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Relative addressing from CSS

Posted on 2011-02-23
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Last Modified: 2012-05-11
I know that style sheets reference images with respect to their own location. So in the figure below, the style declaration  has to go through ../../ to reach the image in _images.

It seems like there ought to be a way for the style sheet to make reference to the root directory of the site, so it could just say something like /_images/Upay-Logo3.jpg, but this doesn't seem to work.  Is there a way to reference the root directory from a style sheet?

Thanks
relative-paths.png
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Question by:steva
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Expert Comment

by:level9wizard
ID: 34963388
You have to find out what is the document root for the web server - for example, if upay is your document root, then what you have above would work; however, if d:\Websites is your web root, then the path would be: /upay/_images/Upay-Logo3.jpg


'/' will take you to the root public_html/web folder, even though the actual server path might be something like /home/user/public_html/
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Expert Comment

by:level9wizard
ID: 34963440
PS - I wrote /upay/_images/Upay-Logo3.jpg, keep in mind on *nix systems this will be case sensitive so /Upay/_images/Upay-Logo3.jpg
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Author Comment

by:steva
ID: 34963782
"You have to find out what is the document root for the web server - for example, if upay is your document root, then what you have above would work."

I'm not following you.   What I have above is the relative ../../ and that always works.  What I want is a simpler method that refers to the root. For me, none of the below work

                                 /_images/...
                                 /upay/_images/...
                                 /d:/upay/_images/...

Keep in mind also that whatever I use for root has to work on my local system when I preview the page and also on the remote server after I upload the page.

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Accepted Solution

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level9wizard earned 2000 total points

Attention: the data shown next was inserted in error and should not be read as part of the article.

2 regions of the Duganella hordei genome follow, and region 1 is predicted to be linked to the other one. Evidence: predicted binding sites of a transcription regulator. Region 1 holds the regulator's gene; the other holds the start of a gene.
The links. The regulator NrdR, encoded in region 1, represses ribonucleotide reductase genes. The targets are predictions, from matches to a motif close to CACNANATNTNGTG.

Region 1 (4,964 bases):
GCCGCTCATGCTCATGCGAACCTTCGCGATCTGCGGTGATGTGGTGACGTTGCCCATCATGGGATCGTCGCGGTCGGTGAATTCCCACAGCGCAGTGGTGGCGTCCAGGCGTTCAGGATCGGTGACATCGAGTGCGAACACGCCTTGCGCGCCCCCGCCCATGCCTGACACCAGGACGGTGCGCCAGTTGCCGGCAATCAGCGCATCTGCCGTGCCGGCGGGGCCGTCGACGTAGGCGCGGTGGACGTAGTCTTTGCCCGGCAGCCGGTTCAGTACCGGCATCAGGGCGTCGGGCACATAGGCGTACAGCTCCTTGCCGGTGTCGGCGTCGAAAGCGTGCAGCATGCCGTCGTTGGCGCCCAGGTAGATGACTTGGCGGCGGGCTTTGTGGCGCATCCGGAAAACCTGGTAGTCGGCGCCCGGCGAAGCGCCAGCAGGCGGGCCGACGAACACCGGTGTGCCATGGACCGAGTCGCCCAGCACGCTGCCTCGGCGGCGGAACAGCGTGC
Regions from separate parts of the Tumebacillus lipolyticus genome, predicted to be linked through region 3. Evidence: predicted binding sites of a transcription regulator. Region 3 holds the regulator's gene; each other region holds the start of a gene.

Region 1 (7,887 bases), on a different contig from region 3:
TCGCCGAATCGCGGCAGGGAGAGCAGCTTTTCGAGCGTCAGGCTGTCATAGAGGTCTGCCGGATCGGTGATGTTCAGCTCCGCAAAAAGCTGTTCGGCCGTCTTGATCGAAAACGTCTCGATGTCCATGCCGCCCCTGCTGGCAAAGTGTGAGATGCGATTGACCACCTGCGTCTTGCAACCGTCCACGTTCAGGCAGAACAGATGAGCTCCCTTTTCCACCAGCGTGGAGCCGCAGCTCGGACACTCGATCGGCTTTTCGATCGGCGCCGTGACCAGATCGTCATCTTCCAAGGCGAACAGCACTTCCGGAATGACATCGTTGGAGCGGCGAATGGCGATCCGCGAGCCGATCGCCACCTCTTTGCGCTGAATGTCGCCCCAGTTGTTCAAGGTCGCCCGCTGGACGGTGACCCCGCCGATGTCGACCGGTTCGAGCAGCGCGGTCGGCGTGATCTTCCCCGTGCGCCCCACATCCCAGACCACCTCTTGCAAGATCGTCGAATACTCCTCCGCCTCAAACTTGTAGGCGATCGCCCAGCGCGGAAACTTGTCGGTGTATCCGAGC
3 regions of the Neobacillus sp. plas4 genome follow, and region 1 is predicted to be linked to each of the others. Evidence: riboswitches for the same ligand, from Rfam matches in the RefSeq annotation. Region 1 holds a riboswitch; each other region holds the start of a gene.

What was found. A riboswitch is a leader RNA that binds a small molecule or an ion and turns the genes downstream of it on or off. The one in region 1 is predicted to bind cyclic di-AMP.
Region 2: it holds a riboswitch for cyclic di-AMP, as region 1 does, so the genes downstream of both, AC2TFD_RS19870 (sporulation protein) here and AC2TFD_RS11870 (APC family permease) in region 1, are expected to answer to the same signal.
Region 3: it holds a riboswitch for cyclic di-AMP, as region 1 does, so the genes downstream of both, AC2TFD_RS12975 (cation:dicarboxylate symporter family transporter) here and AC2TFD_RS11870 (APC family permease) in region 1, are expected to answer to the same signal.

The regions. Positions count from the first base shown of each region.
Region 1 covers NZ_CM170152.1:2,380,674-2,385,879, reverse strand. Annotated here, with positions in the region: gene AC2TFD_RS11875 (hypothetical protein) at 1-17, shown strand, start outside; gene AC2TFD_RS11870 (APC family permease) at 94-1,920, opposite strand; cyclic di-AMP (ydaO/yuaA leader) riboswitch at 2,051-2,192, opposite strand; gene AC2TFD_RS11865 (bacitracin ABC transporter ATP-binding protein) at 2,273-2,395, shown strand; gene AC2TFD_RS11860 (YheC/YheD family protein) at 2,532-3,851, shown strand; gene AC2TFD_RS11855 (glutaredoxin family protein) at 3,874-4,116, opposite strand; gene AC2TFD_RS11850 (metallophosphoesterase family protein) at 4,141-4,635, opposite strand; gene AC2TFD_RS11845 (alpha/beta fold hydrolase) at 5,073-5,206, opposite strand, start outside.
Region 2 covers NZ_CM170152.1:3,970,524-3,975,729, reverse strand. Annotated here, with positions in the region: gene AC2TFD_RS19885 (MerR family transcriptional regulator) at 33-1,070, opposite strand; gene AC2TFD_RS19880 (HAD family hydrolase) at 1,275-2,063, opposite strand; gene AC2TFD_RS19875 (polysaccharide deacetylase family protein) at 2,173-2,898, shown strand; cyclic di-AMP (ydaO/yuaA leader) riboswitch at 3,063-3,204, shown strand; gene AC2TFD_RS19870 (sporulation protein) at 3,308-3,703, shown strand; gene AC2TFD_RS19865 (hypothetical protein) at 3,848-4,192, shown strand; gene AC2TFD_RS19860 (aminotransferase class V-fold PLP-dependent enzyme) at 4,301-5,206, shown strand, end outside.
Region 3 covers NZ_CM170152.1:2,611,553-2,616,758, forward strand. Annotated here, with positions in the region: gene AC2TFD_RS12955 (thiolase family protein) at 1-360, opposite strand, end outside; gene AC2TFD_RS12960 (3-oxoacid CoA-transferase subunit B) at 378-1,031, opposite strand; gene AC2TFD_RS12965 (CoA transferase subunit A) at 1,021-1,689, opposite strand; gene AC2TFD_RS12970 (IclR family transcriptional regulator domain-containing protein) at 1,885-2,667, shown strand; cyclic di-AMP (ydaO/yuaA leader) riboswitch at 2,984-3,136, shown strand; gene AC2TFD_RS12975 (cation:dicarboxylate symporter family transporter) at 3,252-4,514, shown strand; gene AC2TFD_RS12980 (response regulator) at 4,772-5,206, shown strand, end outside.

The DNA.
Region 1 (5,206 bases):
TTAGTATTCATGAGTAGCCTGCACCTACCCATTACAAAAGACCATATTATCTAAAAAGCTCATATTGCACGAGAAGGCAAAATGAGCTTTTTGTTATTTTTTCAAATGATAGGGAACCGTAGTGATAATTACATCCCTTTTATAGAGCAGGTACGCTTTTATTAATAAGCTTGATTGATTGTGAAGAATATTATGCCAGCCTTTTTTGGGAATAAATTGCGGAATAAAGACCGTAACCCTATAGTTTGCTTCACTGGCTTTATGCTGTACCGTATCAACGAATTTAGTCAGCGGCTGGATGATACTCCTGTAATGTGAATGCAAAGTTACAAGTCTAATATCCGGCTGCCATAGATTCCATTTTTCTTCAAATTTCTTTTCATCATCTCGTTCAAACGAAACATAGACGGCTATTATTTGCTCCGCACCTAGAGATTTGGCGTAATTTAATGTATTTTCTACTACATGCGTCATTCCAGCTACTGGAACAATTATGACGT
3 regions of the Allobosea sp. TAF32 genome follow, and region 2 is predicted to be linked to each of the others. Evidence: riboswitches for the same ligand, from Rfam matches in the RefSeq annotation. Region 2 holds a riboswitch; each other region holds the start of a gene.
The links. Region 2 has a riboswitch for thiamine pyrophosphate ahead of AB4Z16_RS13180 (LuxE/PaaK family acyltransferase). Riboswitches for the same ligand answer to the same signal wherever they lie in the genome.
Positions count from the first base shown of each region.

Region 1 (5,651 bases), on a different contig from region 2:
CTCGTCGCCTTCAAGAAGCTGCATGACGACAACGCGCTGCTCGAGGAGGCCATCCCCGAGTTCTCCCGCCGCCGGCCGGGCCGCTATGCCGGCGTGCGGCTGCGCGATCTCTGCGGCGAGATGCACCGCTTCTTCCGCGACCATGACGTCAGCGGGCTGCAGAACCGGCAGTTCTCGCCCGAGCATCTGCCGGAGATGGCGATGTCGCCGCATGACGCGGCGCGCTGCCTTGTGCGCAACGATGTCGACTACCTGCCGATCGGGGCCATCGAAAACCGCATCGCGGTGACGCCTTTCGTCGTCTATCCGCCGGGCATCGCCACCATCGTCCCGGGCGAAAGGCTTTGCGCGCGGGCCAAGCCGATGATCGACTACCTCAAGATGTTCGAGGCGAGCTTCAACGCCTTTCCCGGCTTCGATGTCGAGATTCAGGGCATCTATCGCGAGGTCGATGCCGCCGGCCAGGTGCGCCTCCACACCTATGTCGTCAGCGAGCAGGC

ID: 35030681
[steva]>>I'm not following you.

The web root will be different from server to server so you need to find out what yours is locally. There are many ways of doing this - if it's not obvious from your own server setup, you can print the web root thru a server side script. For example, in PHP you would do $_SERVER["DOCUMENT_ROOT"];


[steva]>>For me, none of the below work
                                 /_images/...
                                 /upay/_images/...
                                 /d:/upay/_images/...

/d:/upay is definitely wrong. Based on your screenshot above, I'm going to guess it's probably:
/websites/Upay/...
or
d:/websites/Upay/...


[steva]>> Keep in mind also that whatever I use for root has to work on my local system when I preview the page and also on the remote server after I upload the page.

That's going to be a matter of how your web-servers are configured, and with what root directory. For example, when I develop locally, my root path is "C:/wamp/www/" but on my live server it is /home/project/public_html/  (windows to linux). So if I wanted to move my files from local (having absolute paths) to live, I can expect things are going to break unless I make my remote server have the same webroot path.

This is why relative paths in these situations are more common, it allows us developers to move from development server to a live server seamlessly, without worrying about where that root directory is, but instead where each folder/asset is in relation to one another.
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Author Closing Comment

by:steva
ID: 35031942
Yes.  I was hoping that there was some symbol that would always go to the root,  whether the site came from the local or remote server.  But I guess not.  I'll just use relative addressing.

Thanks for the discussion.  I gave you the points.
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